The Benefits of Dance

Updated: May 13, 2019


Dancing is a fun and powerful form of expression. It’s a popular hobby and a way for most people to let loose or maybe wind down. Being that it’s so enjoyable, actual health benefits of dancing may not always come to mind, but there are, in fact, plenty of them.

Following a more health-conscious diet is so much more fulfilling when the food manages to taste great too, right? This same mindset can be applied to dance. To acknowledge that it’s literally good for you, it feels amazing, and it’s also so much fun can appear too good to be true–but it is true.


Some of the widely recognized health benefits are:

- Improved condition of heart & lungs

- Increased muscular strength & endurance

- Increased motor fitness

- Increased aerobic fitness

- Improved muscle tone

- Weight management

- Stronger bones & reduced risk of osteoporosis

- Better coordination, agility, & flexibility

- Burn fat/increase metabolism

- Increased confidence

- Stress relief & decreased anxiety  

Contrary to more robotic physical exercises which typically target a specific set of muscles at a time, dance uses the entire body at once and thus works a larger variety of muscles; dance has the benefit of increased flexibility as opposed to those more rigid movements that can promote stiffness.


General contentment and productivity can also be enhanced through fluent streams of movement, leaving dancers satisfied in a way that may not be cultivated through the more gym-oriented approach to physical fitness.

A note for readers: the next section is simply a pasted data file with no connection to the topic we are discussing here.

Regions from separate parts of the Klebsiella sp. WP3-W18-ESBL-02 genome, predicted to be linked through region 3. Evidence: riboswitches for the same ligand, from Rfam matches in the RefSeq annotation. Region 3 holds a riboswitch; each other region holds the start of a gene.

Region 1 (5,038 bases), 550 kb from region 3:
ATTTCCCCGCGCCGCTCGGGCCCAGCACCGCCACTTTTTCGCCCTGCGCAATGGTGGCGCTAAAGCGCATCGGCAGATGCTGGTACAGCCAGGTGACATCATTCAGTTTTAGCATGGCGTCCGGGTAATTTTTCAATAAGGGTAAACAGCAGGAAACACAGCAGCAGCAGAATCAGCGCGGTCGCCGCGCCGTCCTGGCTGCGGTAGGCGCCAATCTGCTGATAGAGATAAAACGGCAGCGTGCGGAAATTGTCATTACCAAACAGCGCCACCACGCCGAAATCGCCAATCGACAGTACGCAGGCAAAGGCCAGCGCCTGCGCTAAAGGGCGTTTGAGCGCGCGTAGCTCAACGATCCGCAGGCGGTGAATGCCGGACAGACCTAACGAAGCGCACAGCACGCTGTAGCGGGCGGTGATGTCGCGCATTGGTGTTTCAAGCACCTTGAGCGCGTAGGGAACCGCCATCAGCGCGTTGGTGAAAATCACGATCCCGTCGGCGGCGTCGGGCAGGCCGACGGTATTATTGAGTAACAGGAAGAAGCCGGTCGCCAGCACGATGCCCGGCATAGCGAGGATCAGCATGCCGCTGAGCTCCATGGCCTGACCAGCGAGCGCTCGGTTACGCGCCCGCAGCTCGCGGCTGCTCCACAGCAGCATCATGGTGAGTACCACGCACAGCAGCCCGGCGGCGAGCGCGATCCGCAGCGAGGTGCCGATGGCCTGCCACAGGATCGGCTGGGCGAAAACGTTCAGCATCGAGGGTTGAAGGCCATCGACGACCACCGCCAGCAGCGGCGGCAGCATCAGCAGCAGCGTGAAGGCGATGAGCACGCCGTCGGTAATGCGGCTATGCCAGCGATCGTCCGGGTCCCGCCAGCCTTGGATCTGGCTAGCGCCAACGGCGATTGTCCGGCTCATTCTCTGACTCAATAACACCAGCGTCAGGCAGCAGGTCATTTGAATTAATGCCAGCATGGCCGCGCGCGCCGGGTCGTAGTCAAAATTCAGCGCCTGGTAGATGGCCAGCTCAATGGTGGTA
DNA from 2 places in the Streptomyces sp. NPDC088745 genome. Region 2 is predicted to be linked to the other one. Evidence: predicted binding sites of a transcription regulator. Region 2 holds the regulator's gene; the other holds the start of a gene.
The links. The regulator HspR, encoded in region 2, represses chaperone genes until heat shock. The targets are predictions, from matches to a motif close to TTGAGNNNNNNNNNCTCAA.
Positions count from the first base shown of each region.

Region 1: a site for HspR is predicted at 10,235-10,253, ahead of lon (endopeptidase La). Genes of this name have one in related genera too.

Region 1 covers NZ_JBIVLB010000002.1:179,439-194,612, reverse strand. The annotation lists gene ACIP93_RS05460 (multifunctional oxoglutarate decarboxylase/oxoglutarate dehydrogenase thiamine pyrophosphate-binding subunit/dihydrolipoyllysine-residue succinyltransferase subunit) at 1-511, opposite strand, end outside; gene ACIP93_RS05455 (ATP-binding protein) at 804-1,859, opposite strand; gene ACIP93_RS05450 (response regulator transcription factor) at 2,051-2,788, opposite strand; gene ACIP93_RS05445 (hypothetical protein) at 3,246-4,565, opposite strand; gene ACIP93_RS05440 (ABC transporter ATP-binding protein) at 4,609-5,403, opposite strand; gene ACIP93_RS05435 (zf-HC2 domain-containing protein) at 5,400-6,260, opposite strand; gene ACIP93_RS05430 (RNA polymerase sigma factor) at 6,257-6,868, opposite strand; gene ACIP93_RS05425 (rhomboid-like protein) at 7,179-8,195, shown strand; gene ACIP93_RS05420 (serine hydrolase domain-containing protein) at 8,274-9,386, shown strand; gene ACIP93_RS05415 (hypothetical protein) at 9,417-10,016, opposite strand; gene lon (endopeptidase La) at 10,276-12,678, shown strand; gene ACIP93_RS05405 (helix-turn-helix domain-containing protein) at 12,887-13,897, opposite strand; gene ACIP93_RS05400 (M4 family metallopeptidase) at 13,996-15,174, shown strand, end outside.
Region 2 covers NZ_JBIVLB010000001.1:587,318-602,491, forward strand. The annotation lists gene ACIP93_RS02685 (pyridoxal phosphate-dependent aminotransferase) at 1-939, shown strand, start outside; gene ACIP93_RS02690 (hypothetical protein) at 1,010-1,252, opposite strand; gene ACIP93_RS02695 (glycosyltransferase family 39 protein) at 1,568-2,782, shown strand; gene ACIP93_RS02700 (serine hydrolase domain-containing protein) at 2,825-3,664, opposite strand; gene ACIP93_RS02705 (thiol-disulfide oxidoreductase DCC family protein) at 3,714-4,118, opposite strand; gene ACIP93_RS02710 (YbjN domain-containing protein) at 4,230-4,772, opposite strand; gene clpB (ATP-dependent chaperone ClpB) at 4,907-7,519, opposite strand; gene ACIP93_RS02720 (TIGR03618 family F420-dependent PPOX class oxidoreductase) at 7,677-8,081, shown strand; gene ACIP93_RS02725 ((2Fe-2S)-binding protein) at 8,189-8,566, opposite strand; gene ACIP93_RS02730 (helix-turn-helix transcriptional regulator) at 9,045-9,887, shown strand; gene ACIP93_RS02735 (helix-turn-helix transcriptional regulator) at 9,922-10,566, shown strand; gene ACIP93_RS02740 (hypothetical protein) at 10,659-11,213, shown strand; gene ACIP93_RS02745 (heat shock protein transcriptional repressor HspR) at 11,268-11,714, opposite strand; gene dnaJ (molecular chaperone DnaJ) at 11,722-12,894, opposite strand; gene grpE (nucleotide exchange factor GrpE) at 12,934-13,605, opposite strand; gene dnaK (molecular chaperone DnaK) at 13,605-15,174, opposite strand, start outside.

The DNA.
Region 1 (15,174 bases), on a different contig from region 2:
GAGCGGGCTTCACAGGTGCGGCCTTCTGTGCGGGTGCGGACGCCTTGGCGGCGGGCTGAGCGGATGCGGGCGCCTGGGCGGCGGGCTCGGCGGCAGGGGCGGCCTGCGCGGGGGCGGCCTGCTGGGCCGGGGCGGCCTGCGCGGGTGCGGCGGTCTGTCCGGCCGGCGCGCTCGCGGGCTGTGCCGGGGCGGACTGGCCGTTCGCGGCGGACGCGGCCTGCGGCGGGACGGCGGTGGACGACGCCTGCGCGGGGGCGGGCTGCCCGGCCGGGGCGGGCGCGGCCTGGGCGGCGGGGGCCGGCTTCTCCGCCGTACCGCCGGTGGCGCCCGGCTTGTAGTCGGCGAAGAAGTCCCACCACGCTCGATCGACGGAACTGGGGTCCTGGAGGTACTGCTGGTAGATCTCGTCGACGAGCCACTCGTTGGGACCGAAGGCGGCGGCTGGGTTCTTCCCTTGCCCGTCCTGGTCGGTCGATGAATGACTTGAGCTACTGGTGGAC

Another huge perk of dance as a practice is connection. Similar to activities like yoga, dancing entails moving with a group, and can create a sense of kinship not otherwise found in day-to-day tasks. Being that touch, as a sense, is known to promote general well-being, dancing with others can be doubly beneficial because of the positive impact on health as well as the positive mental effects. Meanwhile, using mental energy to guide your body through continuous movement, repeating sequences and honing your focus can bridge the gap between the mental and the physical. Combined, these benefits offer connection in two completely different ways: the connection to other dancers as you all move together, as well as the connection of mind and body.


All in all, dance as a hobby or an exercise is definitely plentiful in benefits to health, and the degrees in which you can reap said benefits are limitless.

Get moving!


– Taylor T.


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